Learn how Custody X Change can help make shared parenting successful and find out how to make the best custody agreement for your child.

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Visitation schedules and parenting plans were created for the benefit of children.  Many parents seem to forget that.  A child has a natural right to spend time with both parents.  The parent’s divorce or separation should affect that right as little as possible.

When working on your parenting and visitation agreement, you must consider each child’s individual needs.  All children have some similar basic needs: food, shelter, clothing and education, just to mention a few.  However, as children grow, their needs change.  The needs of a 6 month old infant are totally different than those of a 5 year old or a 13 year old kid.  When working on your parenting and visitation agreement, you must consider each child’s individual needs.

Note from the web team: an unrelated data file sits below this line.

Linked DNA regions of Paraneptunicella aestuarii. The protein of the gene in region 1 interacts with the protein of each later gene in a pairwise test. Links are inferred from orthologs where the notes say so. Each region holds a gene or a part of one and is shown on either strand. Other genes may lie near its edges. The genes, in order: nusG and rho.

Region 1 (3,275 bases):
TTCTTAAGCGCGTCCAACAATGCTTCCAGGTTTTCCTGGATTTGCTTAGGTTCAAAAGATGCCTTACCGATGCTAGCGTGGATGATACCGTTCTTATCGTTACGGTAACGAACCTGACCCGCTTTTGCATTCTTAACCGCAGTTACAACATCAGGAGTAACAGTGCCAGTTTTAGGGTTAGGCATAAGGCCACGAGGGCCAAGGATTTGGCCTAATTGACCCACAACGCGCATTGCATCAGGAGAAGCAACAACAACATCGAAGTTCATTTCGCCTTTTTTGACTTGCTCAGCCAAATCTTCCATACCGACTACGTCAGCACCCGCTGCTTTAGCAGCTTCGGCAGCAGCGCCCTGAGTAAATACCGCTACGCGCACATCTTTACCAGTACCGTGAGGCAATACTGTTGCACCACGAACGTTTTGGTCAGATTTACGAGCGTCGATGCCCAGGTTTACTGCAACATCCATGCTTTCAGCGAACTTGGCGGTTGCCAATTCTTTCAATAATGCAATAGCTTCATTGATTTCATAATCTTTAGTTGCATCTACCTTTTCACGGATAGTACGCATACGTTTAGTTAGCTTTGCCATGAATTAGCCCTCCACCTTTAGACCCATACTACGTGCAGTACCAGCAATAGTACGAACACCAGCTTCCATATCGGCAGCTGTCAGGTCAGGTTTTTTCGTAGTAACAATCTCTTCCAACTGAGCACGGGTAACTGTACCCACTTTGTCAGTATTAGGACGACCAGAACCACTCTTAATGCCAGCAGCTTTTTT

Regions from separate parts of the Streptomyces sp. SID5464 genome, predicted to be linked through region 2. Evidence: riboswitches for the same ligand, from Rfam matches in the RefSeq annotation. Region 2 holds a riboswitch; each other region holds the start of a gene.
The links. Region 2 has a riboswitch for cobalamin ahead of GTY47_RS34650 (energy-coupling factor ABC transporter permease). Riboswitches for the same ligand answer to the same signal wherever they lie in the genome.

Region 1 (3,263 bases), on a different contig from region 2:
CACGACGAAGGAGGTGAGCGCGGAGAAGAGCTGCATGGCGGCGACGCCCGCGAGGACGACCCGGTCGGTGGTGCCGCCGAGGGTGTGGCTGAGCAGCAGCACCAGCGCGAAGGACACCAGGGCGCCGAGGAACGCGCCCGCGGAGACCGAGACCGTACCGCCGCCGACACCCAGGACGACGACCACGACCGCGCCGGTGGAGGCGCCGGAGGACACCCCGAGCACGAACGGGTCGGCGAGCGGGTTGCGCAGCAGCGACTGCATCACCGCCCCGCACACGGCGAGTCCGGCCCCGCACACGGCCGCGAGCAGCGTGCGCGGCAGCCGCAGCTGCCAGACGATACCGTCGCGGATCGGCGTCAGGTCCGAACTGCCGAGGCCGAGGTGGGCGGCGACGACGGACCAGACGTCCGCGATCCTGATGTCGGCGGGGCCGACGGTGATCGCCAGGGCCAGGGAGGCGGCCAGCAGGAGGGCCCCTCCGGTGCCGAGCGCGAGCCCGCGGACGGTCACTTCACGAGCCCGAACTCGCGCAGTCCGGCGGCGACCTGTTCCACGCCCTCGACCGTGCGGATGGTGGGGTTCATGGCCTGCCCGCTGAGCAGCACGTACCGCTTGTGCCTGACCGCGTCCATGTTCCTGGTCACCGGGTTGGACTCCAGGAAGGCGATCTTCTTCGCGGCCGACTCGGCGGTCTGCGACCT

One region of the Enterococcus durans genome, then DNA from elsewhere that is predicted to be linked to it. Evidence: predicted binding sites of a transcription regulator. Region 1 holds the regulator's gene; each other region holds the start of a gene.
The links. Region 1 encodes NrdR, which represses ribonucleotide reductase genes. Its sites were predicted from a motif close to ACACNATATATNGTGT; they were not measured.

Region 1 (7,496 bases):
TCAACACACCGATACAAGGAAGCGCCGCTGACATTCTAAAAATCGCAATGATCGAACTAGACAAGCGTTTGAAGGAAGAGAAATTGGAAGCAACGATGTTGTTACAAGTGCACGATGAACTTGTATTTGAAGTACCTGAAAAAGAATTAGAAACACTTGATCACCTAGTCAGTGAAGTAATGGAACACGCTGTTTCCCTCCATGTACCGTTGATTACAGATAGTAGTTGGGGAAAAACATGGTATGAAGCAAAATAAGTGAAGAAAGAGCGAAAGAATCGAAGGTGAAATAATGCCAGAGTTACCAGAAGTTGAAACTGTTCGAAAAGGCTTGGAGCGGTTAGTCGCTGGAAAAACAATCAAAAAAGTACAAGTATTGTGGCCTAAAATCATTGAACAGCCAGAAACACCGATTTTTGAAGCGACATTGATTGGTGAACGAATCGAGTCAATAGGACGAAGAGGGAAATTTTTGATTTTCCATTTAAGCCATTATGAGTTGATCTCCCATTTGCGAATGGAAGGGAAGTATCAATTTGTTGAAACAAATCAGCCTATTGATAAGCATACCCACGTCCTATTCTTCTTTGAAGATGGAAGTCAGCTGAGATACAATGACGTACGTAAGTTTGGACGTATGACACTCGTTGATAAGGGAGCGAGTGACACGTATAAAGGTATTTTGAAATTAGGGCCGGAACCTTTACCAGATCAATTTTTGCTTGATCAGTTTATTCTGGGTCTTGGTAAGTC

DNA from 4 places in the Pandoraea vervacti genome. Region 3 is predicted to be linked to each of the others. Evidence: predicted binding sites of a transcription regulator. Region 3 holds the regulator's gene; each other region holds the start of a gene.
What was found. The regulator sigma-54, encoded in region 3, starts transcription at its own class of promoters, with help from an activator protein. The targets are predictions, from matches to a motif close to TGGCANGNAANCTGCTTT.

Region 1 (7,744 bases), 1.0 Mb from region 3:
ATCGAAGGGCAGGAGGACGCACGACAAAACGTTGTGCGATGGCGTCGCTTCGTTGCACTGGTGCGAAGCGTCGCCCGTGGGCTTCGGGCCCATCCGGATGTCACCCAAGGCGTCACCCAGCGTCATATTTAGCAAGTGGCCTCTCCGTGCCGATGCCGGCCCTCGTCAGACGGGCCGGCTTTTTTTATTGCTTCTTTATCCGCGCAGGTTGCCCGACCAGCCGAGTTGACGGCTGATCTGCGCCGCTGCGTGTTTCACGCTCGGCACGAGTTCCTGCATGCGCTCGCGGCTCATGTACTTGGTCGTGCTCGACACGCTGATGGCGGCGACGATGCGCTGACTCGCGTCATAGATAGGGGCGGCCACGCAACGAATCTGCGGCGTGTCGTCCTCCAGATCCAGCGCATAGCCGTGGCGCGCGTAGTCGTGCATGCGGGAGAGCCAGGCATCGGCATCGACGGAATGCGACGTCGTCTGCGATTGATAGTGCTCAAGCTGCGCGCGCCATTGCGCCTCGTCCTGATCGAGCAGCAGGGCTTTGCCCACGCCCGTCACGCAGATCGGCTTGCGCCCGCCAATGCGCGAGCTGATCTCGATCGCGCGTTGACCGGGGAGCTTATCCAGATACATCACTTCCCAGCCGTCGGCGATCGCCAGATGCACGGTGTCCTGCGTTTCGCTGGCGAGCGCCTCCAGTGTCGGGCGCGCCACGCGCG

As a result of your divorce or separation, your children have already gone through a lot of changes.  Changes in general, as you well know, can be very challenging for anyone, most especially for kids. When planning a visitation calendar you should try to maintain your children’s basic routine.  The fewer changes your children have to undergo, the safer and therefore more confident they will feel.  School, soccer, karate, swimming, and ballet classes should be continued and incorporated to your parenting agreement. Their extracurricular activities should remain the same, if at all possible.

Each child experiences a different developmental and emotional stage, depending on their age.  The older kids are, the more you should take into account their preferences.  When working on your parenting and visitation schedule you should consider your older kids’ needs first.  Younger kids tend to adapt to changes easier.